Krill and whale counting in the Southern Ocean

This winter (or summer at this end of the world), the RRS Discovery sets off from the Falkland Islands to conduct a 6-week research cruise in the waters around South Georgia and the South Sandwich Islands.

There are multiple aims for this research cruise. Firstly, this will be the 2018-19 contribution to a 20 year data-set that British Antarctic Survey has been collecting on the abundance of krill in the waters around South Georgia, in an area known as the Western Core Box.

Secondly, we will be extending the survey out to the waters around the South Sandwich Islands. This work is being done in collaboration with scientists from the UK, the US, Norway, China, Germany, Ukraine and Japan to provide an update to the baseline data collected in 2000 – data on the abundance and distribution of krill.

Thirdly, the 2000 krill survey also gathered data on the distribution of cetaceans – whales and dolphins – in the same area, at the same time as the krill surveys were taking place. The 2019 survey will do the same. This is where I come in – I’m one of a team of four whale researchers on the Discovery, and the other survey vessels will also have scientists collecting whale data.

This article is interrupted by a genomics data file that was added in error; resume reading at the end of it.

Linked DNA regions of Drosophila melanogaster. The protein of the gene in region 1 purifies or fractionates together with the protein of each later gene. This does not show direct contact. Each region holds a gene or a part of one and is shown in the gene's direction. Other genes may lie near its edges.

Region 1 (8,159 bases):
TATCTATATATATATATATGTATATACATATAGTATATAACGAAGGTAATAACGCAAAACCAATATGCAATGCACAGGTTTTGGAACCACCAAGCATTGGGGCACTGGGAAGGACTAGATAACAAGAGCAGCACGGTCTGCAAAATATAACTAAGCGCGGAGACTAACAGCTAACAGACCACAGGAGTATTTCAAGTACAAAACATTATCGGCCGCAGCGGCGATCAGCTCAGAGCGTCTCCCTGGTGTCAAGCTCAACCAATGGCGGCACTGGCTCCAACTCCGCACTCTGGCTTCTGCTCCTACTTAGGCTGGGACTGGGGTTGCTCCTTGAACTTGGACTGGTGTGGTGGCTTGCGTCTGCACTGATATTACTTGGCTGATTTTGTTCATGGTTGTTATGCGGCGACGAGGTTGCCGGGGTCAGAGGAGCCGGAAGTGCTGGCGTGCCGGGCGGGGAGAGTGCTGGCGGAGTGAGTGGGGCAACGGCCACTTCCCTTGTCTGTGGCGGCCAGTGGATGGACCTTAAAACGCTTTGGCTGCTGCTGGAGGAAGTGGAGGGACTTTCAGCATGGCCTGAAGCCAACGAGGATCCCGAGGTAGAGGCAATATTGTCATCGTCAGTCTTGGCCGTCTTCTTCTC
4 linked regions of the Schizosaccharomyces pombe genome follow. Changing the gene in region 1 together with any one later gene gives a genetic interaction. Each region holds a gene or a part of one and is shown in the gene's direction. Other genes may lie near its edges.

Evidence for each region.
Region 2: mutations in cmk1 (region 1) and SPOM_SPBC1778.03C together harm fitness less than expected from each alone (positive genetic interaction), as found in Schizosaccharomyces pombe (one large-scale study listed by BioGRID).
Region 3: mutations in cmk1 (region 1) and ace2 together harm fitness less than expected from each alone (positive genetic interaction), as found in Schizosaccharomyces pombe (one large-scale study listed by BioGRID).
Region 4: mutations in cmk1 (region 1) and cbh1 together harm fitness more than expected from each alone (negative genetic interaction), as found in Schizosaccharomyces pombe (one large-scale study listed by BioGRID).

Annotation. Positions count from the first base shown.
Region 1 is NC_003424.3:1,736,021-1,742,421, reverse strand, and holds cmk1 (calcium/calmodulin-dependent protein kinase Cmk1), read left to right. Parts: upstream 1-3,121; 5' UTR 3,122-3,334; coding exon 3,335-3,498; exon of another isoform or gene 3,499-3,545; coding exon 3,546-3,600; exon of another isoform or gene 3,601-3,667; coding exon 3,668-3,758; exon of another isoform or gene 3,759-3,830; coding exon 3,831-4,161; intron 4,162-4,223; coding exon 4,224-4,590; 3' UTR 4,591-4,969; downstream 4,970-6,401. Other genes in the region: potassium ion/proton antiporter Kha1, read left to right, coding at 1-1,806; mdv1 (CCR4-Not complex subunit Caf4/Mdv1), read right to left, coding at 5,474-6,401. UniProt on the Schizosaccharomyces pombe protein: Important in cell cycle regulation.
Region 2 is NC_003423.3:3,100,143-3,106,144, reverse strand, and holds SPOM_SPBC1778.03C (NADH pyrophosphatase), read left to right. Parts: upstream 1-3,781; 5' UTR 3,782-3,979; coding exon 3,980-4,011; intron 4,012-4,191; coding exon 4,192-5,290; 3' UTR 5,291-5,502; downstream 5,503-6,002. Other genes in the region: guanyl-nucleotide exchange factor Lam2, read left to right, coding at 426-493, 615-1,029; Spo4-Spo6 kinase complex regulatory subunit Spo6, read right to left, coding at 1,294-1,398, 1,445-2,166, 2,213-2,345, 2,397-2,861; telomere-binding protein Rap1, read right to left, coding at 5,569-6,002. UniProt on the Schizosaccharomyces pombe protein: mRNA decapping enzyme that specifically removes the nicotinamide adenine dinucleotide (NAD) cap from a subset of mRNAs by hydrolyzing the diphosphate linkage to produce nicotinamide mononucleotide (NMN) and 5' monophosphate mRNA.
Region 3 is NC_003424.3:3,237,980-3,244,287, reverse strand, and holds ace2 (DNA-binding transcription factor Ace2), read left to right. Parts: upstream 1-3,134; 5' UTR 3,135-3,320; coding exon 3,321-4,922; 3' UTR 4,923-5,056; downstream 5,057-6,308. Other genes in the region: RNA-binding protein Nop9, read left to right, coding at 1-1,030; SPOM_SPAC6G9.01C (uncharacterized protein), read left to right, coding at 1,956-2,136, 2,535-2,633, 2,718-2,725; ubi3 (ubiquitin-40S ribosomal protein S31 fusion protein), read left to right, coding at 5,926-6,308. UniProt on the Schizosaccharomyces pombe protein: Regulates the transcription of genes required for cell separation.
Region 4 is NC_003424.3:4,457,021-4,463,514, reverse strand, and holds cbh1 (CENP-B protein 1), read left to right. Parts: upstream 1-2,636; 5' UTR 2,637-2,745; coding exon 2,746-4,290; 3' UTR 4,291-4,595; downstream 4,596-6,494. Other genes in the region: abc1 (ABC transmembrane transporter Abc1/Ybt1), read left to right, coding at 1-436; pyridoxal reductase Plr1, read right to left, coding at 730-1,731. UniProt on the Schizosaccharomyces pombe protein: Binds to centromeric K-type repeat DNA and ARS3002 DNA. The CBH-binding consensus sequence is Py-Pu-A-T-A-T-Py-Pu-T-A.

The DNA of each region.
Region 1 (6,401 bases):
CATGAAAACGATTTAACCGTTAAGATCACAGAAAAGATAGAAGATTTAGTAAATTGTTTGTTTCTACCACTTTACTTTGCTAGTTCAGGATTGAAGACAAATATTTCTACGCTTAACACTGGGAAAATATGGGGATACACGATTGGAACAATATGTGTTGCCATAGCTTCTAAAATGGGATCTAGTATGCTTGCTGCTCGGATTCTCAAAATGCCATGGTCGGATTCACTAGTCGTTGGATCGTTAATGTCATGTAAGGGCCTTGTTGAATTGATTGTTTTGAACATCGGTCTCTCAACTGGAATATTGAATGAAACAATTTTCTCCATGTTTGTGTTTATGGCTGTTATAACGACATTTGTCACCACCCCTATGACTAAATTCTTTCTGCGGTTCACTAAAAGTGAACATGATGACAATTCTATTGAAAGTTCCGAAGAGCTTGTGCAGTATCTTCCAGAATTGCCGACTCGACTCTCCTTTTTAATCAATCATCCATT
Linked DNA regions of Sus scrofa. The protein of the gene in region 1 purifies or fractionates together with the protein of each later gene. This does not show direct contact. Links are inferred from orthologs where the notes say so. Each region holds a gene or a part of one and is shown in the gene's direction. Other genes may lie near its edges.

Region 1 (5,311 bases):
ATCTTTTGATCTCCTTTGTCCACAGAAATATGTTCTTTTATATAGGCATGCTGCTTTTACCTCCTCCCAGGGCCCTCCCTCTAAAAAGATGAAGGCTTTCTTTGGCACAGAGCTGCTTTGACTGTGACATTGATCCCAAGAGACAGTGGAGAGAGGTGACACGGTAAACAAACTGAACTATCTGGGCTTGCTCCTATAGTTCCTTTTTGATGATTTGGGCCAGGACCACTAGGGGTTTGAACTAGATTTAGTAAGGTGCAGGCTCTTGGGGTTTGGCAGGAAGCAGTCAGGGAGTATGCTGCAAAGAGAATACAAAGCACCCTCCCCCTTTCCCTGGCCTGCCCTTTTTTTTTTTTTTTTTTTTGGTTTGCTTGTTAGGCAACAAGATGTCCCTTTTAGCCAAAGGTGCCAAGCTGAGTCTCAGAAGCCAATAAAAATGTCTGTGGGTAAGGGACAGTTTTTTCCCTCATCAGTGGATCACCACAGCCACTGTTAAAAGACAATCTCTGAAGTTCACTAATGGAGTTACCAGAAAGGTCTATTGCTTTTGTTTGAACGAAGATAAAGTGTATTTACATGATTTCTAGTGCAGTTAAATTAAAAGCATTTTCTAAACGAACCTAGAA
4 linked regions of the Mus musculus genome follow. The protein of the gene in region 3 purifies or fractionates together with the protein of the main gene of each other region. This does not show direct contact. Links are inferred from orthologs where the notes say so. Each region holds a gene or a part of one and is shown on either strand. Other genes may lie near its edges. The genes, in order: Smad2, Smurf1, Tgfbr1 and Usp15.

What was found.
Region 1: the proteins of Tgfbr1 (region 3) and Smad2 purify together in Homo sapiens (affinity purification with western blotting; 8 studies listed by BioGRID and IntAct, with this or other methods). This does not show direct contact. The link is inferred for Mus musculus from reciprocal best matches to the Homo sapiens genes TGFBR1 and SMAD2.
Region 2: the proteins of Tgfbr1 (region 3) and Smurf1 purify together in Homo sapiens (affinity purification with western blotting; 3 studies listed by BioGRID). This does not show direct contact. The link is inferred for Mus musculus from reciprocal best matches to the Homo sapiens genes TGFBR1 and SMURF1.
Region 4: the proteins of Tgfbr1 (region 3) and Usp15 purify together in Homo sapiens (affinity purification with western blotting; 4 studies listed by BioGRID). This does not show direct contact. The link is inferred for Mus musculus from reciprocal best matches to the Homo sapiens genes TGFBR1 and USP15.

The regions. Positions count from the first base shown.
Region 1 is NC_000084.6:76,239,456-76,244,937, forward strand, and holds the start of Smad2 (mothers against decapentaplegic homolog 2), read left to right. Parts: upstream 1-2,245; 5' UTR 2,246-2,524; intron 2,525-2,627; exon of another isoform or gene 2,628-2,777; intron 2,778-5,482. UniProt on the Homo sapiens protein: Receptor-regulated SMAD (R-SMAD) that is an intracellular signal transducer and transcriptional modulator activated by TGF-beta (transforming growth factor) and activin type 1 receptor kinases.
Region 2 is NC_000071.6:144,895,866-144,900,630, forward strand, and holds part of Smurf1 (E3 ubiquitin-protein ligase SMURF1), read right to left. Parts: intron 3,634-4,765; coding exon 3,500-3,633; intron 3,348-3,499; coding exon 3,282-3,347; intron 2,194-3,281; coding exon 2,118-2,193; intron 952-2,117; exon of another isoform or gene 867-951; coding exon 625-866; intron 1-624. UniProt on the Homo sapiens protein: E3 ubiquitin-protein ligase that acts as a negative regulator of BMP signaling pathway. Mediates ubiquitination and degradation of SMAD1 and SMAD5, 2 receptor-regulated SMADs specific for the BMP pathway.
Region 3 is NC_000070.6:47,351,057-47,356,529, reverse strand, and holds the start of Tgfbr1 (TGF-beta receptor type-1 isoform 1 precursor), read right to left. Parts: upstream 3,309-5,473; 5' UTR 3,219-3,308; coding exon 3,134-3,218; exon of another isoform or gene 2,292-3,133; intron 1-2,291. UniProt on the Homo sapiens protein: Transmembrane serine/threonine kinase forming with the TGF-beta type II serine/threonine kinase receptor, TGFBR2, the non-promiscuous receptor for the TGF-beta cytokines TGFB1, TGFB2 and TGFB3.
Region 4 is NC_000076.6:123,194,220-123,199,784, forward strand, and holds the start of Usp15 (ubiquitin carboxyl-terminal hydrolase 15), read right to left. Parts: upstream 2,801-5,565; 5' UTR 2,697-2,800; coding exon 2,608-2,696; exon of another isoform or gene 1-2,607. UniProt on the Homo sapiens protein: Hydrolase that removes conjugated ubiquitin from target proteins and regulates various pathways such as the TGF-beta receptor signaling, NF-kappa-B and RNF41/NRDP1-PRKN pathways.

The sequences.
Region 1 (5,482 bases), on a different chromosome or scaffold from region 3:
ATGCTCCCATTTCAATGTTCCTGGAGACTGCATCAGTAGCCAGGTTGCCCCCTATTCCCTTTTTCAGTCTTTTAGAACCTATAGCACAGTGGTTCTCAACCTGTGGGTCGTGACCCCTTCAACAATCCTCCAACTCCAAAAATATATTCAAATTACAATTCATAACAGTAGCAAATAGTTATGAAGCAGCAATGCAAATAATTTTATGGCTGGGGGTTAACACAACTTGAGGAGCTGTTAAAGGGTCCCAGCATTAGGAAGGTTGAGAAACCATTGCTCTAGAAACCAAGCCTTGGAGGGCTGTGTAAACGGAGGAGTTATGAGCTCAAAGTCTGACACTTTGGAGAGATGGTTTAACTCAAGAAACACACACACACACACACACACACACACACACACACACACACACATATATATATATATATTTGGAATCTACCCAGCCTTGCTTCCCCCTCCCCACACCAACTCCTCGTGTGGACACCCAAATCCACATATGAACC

The ship has a wide range of scientists on board. As well as these three core aims, we’ll be collecting data for a wide variety of different research projects. Over the next few weeks, we’ll give you a blog update from as many of the different scientists as we can – stand by to find out more about some really fascinating projects!

Claire Lacey is a marine mammal researcher at the Sea Mammal Research Unit, University of St Andrews.